Report reveals extent of domestic violence perpetrated by children
A report has revealed more than 2,000 children in Western Australia have been arrested for violence towards parents and siblings, and that there are no dedicated services to combat the problem.
The report, prepared by Sarah Broadhead from Women’s Health and Family Services, details police statistics showing between 2009 and 2014, there were 1,416 arrests of children aged 10–17 years for assault, 389 arrests for threatening behaviour and 181 for sexual assault.
Ms Broadhead said those figures represent only “the tip of the iceberg” and that domestic violence by children is under-reported.
“A lot of people don’t report due to shame or embarrassment, and that’s understandable, especially when it comes to your own kids,” she told 720 ABC Perth.
The most at-risk group is single mothers, particularly in cases of divorce or family breakdown.
“Predominantly, looking at the police statistics, we are seeing assaults,” she said.
“That can range from physical and verbal abuse, financial abuse or injuries that result in hospitalisation.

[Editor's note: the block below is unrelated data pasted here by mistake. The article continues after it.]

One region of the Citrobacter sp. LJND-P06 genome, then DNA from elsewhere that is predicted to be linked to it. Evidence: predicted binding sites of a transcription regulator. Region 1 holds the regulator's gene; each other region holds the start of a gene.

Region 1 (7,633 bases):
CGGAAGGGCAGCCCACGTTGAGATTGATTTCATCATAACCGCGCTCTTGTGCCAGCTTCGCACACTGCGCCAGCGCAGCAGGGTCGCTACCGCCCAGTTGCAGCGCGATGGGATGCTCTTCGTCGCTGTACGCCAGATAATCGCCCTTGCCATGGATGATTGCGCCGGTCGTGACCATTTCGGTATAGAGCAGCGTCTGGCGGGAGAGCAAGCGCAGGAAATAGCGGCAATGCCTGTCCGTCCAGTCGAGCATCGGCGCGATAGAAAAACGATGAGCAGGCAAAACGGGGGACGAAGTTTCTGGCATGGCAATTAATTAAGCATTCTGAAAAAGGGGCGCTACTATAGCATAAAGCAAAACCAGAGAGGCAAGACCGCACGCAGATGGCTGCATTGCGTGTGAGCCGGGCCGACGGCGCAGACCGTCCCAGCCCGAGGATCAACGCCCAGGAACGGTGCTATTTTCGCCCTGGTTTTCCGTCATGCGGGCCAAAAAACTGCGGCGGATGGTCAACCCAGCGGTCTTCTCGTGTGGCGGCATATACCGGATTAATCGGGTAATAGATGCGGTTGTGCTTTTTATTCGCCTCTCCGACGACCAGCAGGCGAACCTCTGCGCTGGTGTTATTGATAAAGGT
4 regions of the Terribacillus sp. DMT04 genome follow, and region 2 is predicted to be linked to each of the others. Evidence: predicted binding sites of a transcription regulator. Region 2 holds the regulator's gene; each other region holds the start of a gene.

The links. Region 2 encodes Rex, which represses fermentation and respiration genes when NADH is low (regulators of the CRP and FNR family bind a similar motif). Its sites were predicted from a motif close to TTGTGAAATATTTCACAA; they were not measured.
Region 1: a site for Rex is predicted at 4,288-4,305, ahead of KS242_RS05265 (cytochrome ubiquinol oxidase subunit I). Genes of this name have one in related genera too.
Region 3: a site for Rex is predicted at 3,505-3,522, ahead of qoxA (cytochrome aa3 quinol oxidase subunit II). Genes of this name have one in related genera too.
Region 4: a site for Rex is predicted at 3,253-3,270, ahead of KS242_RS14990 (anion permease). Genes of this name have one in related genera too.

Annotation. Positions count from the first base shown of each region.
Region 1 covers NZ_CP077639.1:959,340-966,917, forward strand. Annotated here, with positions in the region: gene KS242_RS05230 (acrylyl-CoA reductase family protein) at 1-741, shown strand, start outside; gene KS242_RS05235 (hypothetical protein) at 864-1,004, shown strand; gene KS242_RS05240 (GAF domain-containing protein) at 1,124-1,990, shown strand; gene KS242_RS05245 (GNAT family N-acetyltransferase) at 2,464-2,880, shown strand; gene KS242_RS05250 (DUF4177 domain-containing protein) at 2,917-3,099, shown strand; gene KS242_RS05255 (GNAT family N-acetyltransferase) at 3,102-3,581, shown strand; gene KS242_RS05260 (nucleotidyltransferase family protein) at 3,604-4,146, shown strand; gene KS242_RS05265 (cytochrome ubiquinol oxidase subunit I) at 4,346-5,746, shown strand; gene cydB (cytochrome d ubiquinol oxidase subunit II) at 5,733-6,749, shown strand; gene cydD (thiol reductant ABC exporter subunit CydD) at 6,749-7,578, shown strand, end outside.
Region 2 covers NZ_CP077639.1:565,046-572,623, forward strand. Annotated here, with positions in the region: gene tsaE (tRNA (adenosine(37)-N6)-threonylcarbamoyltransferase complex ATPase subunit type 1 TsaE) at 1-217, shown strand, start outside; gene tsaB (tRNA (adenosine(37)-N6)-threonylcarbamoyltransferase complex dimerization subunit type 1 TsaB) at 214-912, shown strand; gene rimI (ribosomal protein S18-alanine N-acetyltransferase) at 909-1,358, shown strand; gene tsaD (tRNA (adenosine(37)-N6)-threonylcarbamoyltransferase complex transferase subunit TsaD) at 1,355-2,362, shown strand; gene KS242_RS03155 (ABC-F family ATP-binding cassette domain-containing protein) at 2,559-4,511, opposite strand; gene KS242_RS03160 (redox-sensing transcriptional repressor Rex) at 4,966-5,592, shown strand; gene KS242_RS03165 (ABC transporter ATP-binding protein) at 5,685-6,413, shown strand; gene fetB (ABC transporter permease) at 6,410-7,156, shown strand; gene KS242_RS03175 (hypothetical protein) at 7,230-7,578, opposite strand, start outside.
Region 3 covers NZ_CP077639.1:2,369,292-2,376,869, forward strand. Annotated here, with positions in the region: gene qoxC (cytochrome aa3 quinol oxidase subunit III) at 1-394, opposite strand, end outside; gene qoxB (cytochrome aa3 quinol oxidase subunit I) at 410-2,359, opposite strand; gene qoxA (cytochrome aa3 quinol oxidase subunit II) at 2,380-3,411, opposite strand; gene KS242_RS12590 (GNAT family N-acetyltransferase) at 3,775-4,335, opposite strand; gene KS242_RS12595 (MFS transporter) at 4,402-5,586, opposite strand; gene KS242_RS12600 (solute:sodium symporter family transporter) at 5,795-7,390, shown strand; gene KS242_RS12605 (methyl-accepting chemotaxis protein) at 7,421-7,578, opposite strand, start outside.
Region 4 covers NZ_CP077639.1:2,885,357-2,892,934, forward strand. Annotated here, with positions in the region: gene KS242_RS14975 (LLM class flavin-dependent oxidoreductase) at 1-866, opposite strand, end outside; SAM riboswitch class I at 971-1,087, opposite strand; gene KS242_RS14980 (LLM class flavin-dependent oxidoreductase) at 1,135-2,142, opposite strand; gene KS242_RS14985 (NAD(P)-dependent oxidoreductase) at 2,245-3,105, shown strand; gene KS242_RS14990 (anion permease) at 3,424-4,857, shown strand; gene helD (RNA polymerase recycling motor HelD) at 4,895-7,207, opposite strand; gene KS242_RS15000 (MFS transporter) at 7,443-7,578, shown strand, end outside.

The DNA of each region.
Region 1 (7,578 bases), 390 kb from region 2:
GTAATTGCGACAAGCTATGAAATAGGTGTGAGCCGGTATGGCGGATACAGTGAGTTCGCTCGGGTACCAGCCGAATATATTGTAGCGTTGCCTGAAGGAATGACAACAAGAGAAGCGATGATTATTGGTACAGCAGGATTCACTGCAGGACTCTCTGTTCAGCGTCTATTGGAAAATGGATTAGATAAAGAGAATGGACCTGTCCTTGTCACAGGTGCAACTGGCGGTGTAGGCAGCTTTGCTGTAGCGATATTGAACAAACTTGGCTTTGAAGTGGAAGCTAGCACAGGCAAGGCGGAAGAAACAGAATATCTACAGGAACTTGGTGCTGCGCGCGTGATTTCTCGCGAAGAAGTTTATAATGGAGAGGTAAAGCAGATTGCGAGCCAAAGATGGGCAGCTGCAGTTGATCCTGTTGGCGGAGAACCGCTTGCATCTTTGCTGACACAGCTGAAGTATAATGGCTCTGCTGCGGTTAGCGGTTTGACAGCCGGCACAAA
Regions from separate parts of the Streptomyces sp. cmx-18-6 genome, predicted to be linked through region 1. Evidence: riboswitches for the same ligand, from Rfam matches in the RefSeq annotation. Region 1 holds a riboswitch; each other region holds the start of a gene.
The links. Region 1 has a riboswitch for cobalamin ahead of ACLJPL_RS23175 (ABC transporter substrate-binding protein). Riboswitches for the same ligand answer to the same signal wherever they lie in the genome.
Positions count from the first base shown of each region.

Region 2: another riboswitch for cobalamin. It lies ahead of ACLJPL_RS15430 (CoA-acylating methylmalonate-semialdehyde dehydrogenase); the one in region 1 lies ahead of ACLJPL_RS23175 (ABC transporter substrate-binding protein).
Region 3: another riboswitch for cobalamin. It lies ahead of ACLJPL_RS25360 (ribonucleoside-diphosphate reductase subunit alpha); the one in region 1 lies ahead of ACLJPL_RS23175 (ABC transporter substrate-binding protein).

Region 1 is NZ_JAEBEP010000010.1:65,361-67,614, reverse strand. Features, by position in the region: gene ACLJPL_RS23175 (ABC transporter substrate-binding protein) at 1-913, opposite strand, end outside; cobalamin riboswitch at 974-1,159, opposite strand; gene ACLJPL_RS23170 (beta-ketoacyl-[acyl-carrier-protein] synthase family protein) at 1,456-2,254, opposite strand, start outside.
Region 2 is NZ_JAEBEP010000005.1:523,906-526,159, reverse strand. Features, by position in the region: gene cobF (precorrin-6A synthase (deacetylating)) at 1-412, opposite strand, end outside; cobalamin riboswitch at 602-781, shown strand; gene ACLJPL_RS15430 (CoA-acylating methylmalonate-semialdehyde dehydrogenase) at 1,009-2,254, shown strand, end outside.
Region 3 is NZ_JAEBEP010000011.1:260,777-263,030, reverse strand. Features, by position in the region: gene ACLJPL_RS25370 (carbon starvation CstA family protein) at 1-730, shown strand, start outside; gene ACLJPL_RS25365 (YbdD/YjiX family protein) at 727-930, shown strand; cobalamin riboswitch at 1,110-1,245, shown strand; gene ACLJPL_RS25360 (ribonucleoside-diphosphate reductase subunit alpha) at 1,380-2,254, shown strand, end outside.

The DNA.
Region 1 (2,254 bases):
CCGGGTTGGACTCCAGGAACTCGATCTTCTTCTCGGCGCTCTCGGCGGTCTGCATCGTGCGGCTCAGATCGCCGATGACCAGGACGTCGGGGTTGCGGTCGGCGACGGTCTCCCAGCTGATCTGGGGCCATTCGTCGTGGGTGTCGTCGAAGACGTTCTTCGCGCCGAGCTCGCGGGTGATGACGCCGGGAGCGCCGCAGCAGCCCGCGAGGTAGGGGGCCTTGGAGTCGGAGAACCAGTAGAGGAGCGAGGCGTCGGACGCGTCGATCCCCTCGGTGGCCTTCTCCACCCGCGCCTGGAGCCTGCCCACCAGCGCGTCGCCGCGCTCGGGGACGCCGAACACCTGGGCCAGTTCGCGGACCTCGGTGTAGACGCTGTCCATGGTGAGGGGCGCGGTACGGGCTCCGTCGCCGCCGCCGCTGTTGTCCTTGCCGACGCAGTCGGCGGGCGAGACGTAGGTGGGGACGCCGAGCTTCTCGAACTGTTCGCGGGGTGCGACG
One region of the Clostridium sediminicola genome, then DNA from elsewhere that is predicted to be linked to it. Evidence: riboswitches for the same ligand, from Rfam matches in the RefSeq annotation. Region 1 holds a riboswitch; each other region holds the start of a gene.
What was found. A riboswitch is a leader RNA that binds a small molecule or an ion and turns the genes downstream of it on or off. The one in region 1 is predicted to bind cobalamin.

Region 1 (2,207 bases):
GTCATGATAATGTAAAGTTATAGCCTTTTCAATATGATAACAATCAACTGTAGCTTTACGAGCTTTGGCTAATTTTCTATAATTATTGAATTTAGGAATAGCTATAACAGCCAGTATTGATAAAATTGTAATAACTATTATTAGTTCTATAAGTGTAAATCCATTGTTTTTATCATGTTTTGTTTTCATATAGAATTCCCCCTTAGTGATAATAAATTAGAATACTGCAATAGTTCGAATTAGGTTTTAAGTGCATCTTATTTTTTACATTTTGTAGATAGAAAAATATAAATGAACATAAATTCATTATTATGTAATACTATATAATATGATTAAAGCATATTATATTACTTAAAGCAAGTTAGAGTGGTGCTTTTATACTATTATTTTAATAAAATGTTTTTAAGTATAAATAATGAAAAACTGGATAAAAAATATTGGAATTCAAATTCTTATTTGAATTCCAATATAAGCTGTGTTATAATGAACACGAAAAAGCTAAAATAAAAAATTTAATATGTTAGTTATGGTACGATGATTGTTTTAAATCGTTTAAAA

“One of our clients had her hand smashed in a door, resulting in multiple fractures.”
‘Cycle of violence’ contributes to youth attacks
The research also found that, unlike adult violence, drugs and alcohol were not found to have any connection to youth family violence.
“It was more about the cycle of violence and most of the kids that are perpetrating violence have grown up with it as a normal way of life in their house,” Ms Broadhead said.
“Other determinants are things like childhood maltreatment, poor parenting style and youth mental health disorders like ADHD.”
When it came to parenting style, an excessively permissive parenting style could contribute to violent behaviour in children as much as a strict, authoritarian approach, she said.
Women’s Health and Family Services hopes the report will spur government action, recommending youth violence be included in domestic violence policies.
“There are successful programs available internationally and in the eastern states of Australia that work with families regarding [youth violence in the home],” the report states.
“However, in Western Australia, there is still a lack of effective services and insufficient funding to implement the well-evaluated programs available elsewhere.”